We are so grateful for the community and for the outpouring of kindness and generosity toward Cedars-Sinai during this time. We are truly touched by this extraordinary commitment as the world continues to face the COVID-19 (coronavirus) pandemic—from offering kind words that fill our hearts to donating money and supplies that keep our front-line staff prepared, rested, fed and, most importantly, safe. Your thoughtful gestures mean so much to everyone here.
As we continue to treat and care for patients across the community, we wanted to share more about new initiatives in development across the Cedars-Sinai enterprise. Right now, we are preparing for projected increases in patients with COVID-19 seeking treatment at Cedars-Sinai. Over the last few weeks, we have been preparing for this surge by doing the following:
- Ensuring that our front-line clinical staff have the supplies and equipment needed to protect themselves and to care for patients. Our leadership team is in ongoing contact with a variety of suppliers worldwide to sustain our needs to support our staff and our patients over an extended period.
- Strengthening our care teams and training nurses who specialize in other areas to have the skills needed to also work in our intensive care unit. Every day, nurses at Cedars-Sinai provide the best in care to patients and their families, and as we prepare for this projected surge, we want to be sure that our nurses have the expertise to treat patients in every scenario. Cedars-Sinai is built on this tradition of teamwork—especially in times of great need.
- Establishing a COVID-19 Research Task Force to centralize all COVID-19 research-related activities at Cedars-Sinai. This group is coordinating all ongoing, planned and already initiated COVID-19 research efforts; identifying collaborative opportunities both within Cedars-Sinai and at institutions around the world; and sharing all that is learned about COVID-19 with our investigators.
You play a key role in these important developments—your gifts make these efforts possible. If you would like to support our COVID-19 response or would like to learn more about our care and research efforts, please visit cedars-sinai.org. We can only do this work with your partnership.
Thank you for all that you do for Cedars-Sinai and the patients and families who come to us for health and hope.
About Thomas Priselac
An advocate for improving quality and access in healthcare, Thomas M. Priselac has developed strategic and operational innovations to foster high-quality, safe and efficient care for patients. Under his leadership, Cedars-Sinai has earned an international reputation for quality care, community service, research and education while evolving from a community hospital to a major health system that continues to expand to better serve patients. Priselac, who holds the Warschaw Law Chair in Healthcare Leadership at Cedars-Sinai, first joined Cedars-Sinai in 1979, and has been president and CEO since 1994.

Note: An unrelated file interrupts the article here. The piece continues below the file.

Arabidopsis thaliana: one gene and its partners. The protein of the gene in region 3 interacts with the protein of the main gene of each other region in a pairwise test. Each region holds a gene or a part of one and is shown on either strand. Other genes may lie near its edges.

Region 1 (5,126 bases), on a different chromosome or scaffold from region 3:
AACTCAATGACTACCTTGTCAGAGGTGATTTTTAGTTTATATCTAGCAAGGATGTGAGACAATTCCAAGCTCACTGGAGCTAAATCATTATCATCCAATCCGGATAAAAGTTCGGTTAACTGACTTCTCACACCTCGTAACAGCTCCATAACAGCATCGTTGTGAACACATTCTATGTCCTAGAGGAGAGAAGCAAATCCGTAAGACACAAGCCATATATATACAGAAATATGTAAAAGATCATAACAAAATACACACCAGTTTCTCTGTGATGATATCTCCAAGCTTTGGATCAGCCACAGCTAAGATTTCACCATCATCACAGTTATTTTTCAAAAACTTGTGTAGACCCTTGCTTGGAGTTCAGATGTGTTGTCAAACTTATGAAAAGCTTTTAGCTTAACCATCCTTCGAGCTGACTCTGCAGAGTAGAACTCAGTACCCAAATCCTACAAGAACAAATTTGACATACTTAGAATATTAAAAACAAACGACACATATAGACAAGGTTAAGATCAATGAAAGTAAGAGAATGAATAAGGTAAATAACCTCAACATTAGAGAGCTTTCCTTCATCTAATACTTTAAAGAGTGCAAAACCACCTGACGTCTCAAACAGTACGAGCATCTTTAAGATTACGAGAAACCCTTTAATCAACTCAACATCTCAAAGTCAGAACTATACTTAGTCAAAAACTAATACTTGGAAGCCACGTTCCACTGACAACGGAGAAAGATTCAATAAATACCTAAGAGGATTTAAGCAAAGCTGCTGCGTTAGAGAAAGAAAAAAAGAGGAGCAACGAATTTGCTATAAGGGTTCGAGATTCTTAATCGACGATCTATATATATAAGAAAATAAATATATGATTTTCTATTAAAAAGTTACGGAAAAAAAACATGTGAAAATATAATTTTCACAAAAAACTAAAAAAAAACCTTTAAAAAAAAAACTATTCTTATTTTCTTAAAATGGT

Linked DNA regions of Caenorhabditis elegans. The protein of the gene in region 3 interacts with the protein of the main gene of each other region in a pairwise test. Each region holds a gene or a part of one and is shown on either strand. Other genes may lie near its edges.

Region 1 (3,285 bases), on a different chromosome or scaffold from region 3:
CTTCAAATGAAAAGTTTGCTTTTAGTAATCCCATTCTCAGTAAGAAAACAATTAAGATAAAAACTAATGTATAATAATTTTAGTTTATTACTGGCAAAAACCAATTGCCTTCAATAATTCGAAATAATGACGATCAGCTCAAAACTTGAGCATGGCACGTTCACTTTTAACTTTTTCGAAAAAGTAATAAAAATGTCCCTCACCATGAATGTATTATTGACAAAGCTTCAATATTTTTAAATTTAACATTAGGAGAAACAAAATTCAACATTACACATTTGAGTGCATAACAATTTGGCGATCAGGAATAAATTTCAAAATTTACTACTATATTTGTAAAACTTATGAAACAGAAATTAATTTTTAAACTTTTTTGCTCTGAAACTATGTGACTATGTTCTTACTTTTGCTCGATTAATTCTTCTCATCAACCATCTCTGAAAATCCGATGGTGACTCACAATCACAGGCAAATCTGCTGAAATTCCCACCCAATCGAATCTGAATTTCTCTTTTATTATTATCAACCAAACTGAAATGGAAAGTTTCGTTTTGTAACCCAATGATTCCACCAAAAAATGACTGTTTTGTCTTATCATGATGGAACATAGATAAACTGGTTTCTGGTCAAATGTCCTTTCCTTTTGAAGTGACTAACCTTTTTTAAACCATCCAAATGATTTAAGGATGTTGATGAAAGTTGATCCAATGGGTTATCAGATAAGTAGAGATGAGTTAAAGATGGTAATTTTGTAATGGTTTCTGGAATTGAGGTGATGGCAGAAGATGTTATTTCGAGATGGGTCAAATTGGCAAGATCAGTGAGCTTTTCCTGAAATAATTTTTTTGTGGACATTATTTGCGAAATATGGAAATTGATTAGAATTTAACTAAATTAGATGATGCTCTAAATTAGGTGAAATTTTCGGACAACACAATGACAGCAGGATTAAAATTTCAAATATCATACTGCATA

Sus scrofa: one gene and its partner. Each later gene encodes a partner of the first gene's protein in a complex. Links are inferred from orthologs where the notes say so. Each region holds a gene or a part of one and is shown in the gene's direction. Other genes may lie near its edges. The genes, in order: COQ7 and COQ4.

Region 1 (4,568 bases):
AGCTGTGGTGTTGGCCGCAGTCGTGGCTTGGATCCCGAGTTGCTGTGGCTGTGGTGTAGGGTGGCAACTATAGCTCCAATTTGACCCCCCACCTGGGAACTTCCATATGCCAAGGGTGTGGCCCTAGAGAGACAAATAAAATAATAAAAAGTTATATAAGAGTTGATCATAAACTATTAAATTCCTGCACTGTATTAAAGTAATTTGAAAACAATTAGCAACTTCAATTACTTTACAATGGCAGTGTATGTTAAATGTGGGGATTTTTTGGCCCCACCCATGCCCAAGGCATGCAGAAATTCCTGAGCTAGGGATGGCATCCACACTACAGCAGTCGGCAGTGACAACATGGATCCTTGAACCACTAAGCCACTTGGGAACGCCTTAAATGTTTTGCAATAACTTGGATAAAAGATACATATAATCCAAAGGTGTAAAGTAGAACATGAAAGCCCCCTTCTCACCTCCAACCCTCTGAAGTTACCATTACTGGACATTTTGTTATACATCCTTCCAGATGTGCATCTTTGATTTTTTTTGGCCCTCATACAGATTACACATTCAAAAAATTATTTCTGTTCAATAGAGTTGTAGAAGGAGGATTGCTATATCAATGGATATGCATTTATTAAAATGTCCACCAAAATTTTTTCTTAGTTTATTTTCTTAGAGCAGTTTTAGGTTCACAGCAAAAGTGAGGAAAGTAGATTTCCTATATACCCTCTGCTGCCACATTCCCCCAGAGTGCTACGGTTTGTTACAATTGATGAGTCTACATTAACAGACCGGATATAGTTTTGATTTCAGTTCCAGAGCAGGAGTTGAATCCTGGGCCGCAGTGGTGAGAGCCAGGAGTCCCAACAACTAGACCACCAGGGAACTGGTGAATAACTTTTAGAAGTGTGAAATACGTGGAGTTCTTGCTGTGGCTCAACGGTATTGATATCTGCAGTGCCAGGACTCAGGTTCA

Before being appointed to his current role, he was executive vice president of Cedars-Sinai from 1988 to 1993. Earlier in his career, he was on the executive staff of Montefiore Hospital in Pittsburgh.
An authority on healthcare delivery and policy, Priselac is a past chair of the American Hospital Association Board of Trustees and a past chair of the Association of American Medical Colleges. When he was chair of the American Hospital Association in 2009, he had an instrumental role in the development of Affordable Care Act. He also formerly chaired the California Hospital Association and the Hospital Association of Southern California.
He is a member of the Board of Councilors of the Charles R. Drew University of Medicine and Science, Civic Alliance, the Los Angeles Coalition for the Economy and Jobs, the Los Angeles County Economic Development Corporation and the Los Angeles Area Chamber of Commerce. Priselac has received numerous awards for his leadership in healthcare and his commitment to improving the health of the underserved, including the American Hospital Association’s Distinguished Service Award, B’nai Brith International’s National Healthcare Award, the Special Needs Network’s Distinguished Community Champion Corporate Leadership Award and the Charles R. Drew University Board of Trustees Medal of Honor.
Priselac writes and speaks on a variety of policy issues related to the delivery and financing of healthcare, healthcare quality and safety, and the adoption and implementation of information technology. He is an adjunct professor at the UCLA Fielding School of Public Health, where he teaches principles of organizational leadership.
Priselac earned a bachelor’s degree in biology from Washington and Jefferson College in Pennsylvania, and a master’s degree in public health, health services administration and planning from the University of Pittsburgh.
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